As COVID-19 has changed and continues to change our lives in many ways, nonprofits can play a vital role in advocating for individuals excluded by the digital divide. Together, nonprofits have a responsibility to work toward creating environments, both in the built and in the digital world, where people have a sense of belonging accessible by all.
During this pandemic, the overnight transition to online work disproportionately impacted vulnerable communities, often the ones that civil society organizations seek to serve or employ. In particular, communities of color, individuals with disabilities, senior citizens, and many others, may not have access to the Internet and devices that they need to be reached by nonprofit programs.
In a recent TechSoup webinar, our team at Ruh Global IMPACT explored ways that we can continue to support a distributed and diverse nonprofit community.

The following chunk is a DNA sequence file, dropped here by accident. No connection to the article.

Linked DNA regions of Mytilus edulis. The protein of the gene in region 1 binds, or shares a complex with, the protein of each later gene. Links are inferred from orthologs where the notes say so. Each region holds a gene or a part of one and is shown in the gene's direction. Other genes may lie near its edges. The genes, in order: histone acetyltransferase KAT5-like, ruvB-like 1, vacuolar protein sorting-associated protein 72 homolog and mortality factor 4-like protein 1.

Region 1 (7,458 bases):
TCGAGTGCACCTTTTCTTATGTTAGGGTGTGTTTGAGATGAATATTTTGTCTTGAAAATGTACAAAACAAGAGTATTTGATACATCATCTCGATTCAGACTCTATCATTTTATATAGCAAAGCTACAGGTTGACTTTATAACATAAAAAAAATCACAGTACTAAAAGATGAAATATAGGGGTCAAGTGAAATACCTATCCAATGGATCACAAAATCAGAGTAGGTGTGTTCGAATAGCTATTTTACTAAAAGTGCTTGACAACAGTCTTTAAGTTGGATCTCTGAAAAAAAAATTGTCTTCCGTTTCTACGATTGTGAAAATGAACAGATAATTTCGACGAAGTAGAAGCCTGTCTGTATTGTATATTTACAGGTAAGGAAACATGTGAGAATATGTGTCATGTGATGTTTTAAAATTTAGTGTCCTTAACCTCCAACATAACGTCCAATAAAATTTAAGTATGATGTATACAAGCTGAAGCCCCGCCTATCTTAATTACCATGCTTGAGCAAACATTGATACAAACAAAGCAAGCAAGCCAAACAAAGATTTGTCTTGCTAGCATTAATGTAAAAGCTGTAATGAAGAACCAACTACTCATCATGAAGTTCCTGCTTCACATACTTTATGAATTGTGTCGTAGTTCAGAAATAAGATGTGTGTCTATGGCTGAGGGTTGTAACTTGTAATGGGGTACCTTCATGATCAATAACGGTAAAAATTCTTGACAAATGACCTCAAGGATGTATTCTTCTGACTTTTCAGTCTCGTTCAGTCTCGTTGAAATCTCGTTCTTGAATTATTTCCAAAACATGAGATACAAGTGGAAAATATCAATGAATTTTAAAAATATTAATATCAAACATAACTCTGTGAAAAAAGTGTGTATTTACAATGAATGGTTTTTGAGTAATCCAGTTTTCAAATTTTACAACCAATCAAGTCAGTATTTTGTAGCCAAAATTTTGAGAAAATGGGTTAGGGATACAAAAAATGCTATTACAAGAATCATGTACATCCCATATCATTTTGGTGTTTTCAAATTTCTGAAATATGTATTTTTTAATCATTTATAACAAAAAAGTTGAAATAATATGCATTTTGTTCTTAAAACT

The discussion ranged from video conference meetings and telework best practices to tips on connecting with constituents and donors on accessible live events and videos. Use of these tools and tactics will ensure that your approach is equitable and thoughtful. One of the important themes covered was the shift toward inclusion for nonprofit communities and understanding the impact of the digital divide during the COVID-19 pandemic.
The webinar discussed the pain points of vulnerable communities impacted by the pandemic, along with these other topics:
- The world has changed, with the number of persons with disabilities on the rise.
- There is a growing digital divide between the people we seek to serve during the COVID-19 pandemic.
- A plethora of accessible and inclusive design options and best practices exist now to help bridge the gap.
Resources for Accessible Tools
A common question from webinar participants was which platforms, hardware, and software are most likely to be accessible by people with some kind of disability.